This is an inflammation inside the eye that involves either the structures in the front of the eye (the iris and ciliary body) or the choroid in the back of the eye.  Most people with uveitis have inflammation of the iris (the colored part of the eye). This is called iritis. When the iris is inflamed, it tends to hurt and spasm when subjected to bright lights. This pain is called photophobia.  We can detect uveitis when looking inside the eye because we can actually see individual inflammatory cells (white blood cells and macrophages) floating around in the anterior chamber of the eye.  The number of these cells visible correlates with the severity of inflammation.  If the inflammation is bad enough, the pupil can become irregularly shaped from iris synechiae formation.  There are many causes for an episode of uveitis, though at least half of them occur idiopathically with no known cause.  Inflammatory conditions like rheumatoid arthritis and sarcoidosis may cause uveitis.  People who have HLA-B27 positive conditions like ankylosing spondylitis and inflammatory bowel disease are also prone to uveitis.  Viral infections from zoster (shingles) can cause uveitis, especially with repeat outbreaks. Rare infections such as Lyme disease, syphilis, and tuberculosis can all cause uveitis as well (though we seldom see these infections in this area).  Treatment is primarily with steroid eye drops (to cool down the inflammation) and a dilating cycloplegia drop (for pain control and to avoid synechiae formation).  The first time a person has uveitis, no further workup is usually indicated.  However, recurrent or severe bouts may instigate additional testing and consultation with a rheumatologist to look for underlying pro-inflammatory conditions.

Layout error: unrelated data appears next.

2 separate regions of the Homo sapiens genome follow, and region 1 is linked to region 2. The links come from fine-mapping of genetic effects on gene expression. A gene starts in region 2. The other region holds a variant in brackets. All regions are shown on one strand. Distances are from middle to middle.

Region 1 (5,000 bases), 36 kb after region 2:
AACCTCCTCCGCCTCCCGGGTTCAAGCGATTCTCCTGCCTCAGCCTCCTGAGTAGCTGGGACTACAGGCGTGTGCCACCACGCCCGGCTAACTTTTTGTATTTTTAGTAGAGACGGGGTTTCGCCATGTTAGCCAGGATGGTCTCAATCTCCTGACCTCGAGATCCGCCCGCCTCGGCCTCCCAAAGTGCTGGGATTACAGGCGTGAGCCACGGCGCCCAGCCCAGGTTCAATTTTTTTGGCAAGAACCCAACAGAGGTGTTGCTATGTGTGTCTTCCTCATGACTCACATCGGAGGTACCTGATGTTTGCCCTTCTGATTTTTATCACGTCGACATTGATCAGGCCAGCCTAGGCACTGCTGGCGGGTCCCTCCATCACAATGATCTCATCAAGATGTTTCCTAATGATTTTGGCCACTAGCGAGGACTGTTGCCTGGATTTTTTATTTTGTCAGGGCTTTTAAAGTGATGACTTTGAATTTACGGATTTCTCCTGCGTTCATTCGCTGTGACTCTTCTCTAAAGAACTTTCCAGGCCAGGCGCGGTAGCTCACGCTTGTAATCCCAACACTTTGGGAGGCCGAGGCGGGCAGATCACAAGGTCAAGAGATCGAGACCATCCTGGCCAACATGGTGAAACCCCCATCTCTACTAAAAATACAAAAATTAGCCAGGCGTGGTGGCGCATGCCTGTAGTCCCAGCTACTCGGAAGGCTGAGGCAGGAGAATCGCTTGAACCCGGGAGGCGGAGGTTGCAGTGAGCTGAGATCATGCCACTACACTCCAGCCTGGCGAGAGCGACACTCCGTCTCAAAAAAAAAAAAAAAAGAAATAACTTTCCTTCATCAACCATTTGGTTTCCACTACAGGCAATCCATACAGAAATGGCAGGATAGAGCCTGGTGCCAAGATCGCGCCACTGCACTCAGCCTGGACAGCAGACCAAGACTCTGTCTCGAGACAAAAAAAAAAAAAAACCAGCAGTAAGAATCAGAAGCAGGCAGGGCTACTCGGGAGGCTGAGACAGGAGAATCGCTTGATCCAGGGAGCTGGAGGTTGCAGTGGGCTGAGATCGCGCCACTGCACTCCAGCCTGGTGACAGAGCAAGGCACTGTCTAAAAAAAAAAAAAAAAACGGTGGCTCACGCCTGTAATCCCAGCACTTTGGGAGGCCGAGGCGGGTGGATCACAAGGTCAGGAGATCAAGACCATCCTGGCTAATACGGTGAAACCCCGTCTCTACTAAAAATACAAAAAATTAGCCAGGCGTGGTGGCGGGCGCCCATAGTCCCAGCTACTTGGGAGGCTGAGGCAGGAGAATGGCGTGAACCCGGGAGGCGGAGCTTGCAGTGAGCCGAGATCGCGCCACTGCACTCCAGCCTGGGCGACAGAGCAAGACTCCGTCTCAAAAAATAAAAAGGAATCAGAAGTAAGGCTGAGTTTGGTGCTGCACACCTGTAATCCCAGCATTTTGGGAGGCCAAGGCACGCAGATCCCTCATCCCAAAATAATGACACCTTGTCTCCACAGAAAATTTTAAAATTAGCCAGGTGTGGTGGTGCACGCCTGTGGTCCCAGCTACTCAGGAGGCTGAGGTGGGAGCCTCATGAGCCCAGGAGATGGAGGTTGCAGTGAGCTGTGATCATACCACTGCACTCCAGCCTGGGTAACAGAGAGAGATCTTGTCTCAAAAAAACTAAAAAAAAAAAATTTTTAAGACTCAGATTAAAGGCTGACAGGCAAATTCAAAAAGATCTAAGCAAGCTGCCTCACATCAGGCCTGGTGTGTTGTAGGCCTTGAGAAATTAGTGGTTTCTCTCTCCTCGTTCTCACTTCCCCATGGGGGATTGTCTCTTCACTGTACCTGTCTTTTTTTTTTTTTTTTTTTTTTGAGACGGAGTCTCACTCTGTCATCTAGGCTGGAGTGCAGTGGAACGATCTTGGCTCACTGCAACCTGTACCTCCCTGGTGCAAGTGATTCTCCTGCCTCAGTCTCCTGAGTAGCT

Dr. Timothy Root is a practicing ophthalmologist and cataract surgeon in Daytona Beach, Florida. His books, video lectures, and training resources can be found at:


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